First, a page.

BERLIN – Humans love to suppress abstract dangers. They react only after they get their fingers burned. In handling nuclear risks, however, we can hardly get away with such childlike behavior.
To begin with, the old system of nuclear deterrence, which has survived particularly in the United States and Russia since the Cold War’s end, still involves lots of risks and dangers. While the international public largely ignores this fact, the risks remain.
To be sure, in the 1990’s the US and Russia reduced their nuclear arsenals from 65,000 to approximately 26,000 weapons. But this number is still almost unimaginable and beyond any rational level needed for deterrence. Moreover, there are another 1,000 nuclear weapons in the hands of other nuclear states.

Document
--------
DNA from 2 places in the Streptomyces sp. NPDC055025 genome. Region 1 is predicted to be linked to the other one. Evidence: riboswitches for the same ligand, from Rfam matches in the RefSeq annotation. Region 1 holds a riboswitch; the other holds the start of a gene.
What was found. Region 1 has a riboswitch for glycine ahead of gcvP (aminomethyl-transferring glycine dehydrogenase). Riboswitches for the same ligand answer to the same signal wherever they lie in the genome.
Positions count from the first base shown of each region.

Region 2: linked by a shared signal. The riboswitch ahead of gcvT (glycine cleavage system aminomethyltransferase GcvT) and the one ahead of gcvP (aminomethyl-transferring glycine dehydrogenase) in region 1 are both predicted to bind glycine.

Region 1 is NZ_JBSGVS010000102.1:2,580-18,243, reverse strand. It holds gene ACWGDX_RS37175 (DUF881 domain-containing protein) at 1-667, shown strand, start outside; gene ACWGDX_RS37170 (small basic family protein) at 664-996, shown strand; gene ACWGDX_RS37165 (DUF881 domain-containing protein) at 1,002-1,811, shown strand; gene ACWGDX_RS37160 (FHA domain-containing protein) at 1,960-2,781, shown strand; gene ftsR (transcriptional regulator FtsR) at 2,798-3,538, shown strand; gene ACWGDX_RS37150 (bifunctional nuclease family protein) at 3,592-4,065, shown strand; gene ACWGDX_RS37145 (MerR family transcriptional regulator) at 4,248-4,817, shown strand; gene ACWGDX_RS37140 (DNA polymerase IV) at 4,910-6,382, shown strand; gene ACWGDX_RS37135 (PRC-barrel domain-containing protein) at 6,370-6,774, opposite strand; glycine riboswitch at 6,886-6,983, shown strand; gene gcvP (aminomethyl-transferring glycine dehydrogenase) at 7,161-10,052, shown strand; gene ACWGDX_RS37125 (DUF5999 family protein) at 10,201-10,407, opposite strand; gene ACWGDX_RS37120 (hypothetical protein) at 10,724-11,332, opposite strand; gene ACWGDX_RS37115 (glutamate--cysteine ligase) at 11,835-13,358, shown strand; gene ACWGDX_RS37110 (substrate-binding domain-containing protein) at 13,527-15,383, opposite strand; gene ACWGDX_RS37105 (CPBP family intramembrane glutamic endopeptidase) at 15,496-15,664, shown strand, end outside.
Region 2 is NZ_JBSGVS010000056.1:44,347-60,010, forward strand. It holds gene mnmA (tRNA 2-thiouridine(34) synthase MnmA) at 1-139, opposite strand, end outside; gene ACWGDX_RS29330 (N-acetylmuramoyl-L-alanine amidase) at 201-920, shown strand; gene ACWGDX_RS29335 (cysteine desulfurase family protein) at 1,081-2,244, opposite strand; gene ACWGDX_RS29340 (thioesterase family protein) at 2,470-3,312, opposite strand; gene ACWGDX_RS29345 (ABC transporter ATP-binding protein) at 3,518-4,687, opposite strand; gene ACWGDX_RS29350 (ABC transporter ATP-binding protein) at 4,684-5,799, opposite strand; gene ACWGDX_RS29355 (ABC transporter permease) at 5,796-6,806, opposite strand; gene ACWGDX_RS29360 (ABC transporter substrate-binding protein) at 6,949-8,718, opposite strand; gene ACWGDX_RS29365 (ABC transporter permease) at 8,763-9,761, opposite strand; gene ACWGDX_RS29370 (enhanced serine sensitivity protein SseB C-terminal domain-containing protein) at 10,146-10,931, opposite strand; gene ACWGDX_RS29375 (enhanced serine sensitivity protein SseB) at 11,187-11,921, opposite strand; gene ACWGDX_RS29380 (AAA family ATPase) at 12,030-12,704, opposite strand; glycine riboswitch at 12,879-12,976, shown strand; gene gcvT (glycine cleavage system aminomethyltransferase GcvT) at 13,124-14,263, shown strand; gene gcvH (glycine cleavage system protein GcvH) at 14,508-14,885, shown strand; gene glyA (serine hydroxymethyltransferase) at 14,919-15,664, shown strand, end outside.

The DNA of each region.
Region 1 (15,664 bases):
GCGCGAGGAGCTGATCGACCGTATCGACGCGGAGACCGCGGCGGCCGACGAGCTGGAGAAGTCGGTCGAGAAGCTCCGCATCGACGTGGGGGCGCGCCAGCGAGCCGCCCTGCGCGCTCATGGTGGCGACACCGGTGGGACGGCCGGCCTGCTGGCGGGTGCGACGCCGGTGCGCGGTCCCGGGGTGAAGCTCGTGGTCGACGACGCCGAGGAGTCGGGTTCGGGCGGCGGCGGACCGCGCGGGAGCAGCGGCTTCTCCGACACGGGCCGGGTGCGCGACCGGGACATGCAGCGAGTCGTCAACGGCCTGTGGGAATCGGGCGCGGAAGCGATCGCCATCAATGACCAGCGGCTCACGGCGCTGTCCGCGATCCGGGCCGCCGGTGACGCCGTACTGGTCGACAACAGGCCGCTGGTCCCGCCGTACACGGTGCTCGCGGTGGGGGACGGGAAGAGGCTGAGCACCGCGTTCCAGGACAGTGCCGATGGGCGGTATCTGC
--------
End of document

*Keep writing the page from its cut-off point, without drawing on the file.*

A second cause for worry is that the world is poised to enter a new nuclear age that threatens to be even more dangerous and expensive than the Cold War era of mutually assured destruction (MAD). Indeed, the outlines of this new nuclear age are already visible: